02 Solving Percent Problems Visually : Finding Whole and Amount

Double number line

Let’s make a double number line diagram to all the ratios from above and to understand percentage better.

Going back to the example of coins with different values, look at the double number line given.

Here, we see that 1 dollar corresponds to 100%, which makes sense since we established that we are looking for values of different coins per 100 cents. 100 cents is 1 dollar and 100 cents for every 100 cents is 100%. Hence giving us 1 dollar as 100 %.

Let’s say we divide the number line for percent into 4 equal parts with labels at intervals of 25%. This means we do the same divisions in the money line with each interval being 0.25 dollars.

We see each corresponding percent for different values of money clearly in the double number line. This is a pretty straight forward number line diagram. 0.75 corresponds to 75%, 1.25 corresponds to 125%, and so on. The reason this diagram will be more useful later on is when our whole is not 100 (like 100 cents in this case).

Let’s see an example of when 100% is not equal to 100. Look at the following number line. In this case, 100% does not align with 100 like before. What does this mean?

In this case, the whole is 10 dollars since it aligns with 100%. In the previous case, the whole was 1 dollar. The whole is basically what we compare all other values to. With the whole being 10 dollars, we can easily use the double number line to find the other values in comparison to the 10 dollars. Like, what percent of 10 dollars is 5 dollars? From the number line, we see that 5 coincides with 50%. So, 50 % of the value of 10 dollars is 5 dollars (This is just like before when we asked what 50% of 1 dollar was). In terms of ratio, we can think of this as, if the ratio of money to percent is 10 to 100, what is the equivalent ratio when money is 5? It is clearly 50%.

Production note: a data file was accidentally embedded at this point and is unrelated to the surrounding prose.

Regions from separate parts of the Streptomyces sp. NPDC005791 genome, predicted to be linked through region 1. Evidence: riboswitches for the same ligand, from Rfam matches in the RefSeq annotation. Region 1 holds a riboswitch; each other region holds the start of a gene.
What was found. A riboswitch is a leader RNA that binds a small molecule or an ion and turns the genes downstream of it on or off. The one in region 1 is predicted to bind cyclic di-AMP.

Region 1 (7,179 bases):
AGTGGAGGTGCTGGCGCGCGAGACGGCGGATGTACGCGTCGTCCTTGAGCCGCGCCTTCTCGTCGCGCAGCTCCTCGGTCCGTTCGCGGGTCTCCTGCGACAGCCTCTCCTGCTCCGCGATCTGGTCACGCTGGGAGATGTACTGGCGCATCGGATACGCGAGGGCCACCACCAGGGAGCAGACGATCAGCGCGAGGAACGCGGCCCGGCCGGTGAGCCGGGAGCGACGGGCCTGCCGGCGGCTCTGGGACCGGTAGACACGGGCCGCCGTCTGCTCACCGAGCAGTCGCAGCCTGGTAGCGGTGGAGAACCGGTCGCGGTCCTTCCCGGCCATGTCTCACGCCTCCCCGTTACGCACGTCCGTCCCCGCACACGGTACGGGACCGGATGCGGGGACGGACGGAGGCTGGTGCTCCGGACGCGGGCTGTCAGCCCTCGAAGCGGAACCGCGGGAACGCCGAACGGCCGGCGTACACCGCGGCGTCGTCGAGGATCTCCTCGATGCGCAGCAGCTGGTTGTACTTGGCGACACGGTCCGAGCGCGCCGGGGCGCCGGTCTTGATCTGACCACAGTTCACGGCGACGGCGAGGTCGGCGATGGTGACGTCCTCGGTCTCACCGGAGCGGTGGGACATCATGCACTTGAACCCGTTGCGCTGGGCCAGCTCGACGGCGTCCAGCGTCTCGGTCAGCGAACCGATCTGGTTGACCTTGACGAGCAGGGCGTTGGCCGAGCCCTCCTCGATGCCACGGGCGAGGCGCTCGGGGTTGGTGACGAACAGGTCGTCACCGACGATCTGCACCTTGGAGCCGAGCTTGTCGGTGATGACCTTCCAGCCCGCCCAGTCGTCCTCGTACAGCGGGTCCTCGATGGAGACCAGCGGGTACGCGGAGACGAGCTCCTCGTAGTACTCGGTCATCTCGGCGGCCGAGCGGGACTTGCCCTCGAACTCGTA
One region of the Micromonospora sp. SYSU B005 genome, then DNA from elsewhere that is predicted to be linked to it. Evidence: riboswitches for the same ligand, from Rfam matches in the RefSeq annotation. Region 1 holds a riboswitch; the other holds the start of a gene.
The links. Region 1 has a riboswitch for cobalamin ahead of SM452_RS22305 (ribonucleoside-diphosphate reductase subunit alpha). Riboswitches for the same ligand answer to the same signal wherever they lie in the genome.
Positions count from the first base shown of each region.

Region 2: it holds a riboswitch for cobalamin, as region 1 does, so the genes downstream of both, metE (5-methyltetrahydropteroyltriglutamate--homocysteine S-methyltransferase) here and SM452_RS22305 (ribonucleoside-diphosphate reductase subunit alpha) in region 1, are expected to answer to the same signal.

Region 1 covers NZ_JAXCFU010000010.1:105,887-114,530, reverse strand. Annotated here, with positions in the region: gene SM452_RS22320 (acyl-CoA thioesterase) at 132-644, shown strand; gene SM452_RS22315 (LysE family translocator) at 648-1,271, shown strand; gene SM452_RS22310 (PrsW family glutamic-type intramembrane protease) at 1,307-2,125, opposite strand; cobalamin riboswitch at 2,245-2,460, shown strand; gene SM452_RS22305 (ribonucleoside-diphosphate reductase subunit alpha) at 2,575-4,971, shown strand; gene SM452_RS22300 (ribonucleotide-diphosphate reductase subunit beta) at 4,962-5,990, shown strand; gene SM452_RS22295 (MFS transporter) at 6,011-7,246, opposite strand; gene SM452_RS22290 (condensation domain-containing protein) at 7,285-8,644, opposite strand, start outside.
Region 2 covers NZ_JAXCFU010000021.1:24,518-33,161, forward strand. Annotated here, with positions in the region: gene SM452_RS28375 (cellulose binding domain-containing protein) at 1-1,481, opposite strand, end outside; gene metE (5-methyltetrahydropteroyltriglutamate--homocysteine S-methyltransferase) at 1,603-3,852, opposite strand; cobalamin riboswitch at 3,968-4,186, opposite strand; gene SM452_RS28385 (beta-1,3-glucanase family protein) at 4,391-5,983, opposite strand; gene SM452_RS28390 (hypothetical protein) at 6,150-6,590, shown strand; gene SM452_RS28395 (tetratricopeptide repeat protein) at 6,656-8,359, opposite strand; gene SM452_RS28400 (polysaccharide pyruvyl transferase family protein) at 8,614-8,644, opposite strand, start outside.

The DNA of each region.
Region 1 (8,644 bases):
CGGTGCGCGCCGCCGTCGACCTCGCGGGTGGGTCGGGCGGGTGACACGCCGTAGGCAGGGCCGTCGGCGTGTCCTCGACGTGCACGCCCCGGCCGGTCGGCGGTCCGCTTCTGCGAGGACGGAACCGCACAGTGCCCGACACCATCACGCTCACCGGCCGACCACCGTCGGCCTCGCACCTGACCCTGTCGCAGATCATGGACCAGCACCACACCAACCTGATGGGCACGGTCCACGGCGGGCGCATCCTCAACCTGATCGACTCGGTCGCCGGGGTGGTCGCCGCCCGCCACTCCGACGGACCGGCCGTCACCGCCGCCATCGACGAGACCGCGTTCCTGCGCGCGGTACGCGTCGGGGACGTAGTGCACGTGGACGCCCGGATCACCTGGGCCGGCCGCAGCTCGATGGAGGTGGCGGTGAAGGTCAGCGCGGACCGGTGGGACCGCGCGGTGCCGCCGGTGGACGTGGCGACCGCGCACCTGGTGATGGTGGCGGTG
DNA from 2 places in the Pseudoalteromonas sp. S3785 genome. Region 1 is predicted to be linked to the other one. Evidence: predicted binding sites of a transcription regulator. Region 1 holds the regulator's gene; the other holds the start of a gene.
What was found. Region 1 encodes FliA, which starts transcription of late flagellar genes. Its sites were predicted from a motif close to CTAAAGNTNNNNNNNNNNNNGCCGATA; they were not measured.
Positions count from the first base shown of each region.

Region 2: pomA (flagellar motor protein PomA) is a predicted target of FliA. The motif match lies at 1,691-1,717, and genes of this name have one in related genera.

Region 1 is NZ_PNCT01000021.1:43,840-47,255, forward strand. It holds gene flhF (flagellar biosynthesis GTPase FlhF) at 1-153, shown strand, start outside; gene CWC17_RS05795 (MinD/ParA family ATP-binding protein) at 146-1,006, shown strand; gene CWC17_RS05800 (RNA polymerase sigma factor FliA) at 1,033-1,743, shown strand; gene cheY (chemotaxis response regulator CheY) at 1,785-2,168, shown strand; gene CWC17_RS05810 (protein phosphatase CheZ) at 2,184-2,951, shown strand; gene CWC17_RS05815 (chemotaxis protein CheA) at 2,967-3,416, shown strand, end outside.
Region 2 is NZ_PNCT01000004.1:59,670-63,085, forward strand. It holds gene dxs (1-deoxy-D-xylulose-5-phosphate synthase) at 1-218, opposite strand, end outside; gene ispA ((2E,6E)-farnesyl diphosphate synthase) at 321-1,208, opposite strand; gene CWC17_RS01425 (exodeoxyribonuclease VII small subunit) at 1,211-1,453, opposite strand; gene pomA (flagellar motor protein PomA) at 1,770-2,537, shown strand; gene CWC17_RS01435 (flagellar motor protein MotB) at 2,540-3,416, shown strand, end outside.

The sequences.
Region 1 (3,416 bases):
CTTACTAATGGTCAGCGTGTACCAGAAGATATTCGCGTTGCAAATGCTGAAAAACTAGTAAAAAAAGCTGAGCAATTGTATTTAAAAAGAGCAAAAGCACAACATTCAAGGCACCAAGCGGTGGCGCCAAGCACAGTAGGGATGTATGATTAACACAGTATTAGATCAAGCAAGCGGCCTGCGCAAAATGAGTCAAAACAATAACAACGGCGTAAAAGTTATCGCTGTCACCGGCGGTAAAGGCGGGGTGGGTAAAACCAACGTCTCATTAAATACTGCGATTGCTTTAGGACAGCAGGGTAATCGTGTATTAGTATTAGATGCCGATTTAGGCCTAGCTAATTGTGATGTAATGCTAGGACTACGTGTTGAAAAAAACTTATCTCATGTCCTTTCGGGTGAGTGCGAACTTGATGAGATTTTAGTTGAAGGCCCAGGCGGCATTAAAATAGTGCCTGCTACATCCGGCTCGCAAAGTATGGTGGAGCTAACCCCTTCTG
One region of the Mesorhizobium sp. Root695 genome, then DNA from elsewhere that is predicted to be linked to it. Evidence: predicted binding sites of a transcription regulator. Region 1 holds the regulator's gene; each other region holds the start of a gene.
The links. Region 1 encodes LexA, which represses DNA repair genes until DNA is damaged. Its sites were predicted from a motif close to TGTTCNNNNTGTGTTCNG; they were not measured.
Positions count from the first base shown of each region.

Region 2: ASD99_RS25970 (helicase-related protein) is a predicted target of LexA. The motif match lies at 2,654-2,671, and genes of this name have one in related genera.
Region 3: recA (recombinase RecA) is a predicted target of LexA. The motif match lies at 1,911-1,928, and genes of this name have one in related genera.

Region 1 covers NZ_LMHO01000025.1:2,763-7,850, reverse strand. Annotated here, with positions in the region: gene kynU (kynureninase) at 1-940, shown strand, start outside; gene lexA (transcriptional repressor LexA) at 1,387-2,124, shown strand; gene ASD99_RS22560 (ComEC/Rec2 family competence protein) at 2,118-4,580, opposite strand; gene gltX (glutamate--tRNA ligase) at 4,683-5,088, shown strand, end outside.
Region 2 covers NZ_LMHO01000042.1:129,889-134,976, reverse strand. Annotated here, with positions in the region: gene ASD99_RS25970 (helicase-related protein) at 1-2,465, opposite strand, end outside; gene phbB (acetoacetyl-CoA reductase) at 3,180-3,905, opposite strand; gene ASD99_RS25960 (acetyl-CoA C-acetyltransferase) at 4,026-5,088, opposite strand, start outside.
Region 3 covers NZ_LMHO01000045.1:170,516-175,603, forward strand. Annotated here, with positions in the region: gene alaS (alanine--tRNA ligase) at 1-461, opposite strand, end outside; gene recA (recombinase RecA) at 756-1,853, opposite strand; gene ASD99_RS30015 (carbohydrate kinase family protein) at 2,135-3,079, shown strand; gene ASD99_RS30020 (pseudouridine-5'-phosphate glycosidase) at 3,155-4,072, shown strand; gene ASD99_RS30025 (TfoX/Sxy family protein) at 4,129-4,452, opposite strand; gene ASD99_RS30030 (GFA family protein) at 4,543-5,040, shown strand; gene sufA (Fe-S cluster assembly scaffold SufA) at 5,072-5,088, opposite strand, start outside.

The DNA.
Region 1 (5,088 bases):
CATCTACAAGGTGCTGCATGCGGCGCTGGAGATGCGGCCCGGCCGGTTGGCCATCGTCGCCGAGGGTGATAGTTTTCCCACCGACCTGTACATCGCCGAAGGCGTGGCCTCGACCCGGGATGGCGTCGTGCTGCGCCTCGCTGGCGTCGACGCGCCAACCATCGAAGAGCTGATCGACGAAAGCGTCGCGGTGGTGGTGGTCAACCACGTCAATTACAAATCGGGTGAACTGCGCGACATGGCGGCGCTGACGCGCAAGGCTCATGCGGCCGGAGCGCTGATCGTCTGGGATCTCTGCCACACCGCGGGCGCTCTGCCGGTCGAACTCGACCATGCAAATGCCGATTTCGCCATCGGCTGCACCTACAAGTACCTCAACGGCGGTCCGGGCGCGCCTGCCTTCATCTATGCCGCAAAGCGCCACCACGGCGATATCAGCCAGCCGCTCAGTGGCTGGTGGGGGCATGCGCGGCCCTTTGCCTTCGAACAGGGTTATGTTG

What is 75% of 10 dollars? Meaning, what is the ratio of money to percent when percent is 75 % and you are given the ratio 10 dollars to 100 percent? From the number line, we see that the answer is 7.5 dollars.

Since they are ratios, we can also use a table to find the answer for two types of questions:

  1. What is 75% of 10 dollars?
  2. 12.50 is how many percent of 10 dollars?

You can see it in the animation below:

We thus see that the whole does not have to be 100 for it to be a percentage. We can convert it if needed and find the necessary percentage. Trying out some examples further will help us understand this concept better. More complex questions are also on the way! We will also learn how to numerically solve such questions later on. Imagine having to draw a number line for numbers line 5475! (Add question from lesson 11 sf last, last question in quiz)

Tape diagram

Like the double number line, we can also use tape diagrams to help us find percentages. Let’s try out an example to see how.

What is 30% of 50 meters?

For this, we make a tape diagram that represents the 50 meters. We can then divide this into smaller sections with equal parts, say 10 sections. So, each part will now have the value of 5 meters.

Since the whole here is 50 meters, it is taken to be 100 percent as well. 100% divided into 10 parts means each 5 meter part here is 10% of 50 meters! Easy right? We need to find the 30% of 50 meters, which is given by 3 sections, or 15 meters. So, 30% of 50 meters is 15 meters.

This also helps us get familiar with the idea of fraction of a whole being the percentage of a whole. Here, 3/10 of the whole means 30% of the whole.

Another question type that can be easily solved using tape diagrams is:

Say 140% of some weight is 28 kg. What is 100% of the same weight? This is basically asking us what the whole is.

In such cases, we draw a tape diagram for 140%, which is 28 kg. To make it easier, we divide it into smaller parts, say 7 parts. Each part will then be equal to 4 kg and 20%. Keep in mind that you can divide it into any parts, this is done to make it easier to find the 100%. It need not be 7 parts.

Now, we simply need to see how much is 100% of this diagram. 20% is one section, so 5 sections would make 100%, which is equal to 20 kg.

If 140% of a weight is 28 kg, then 100% is 20 kg.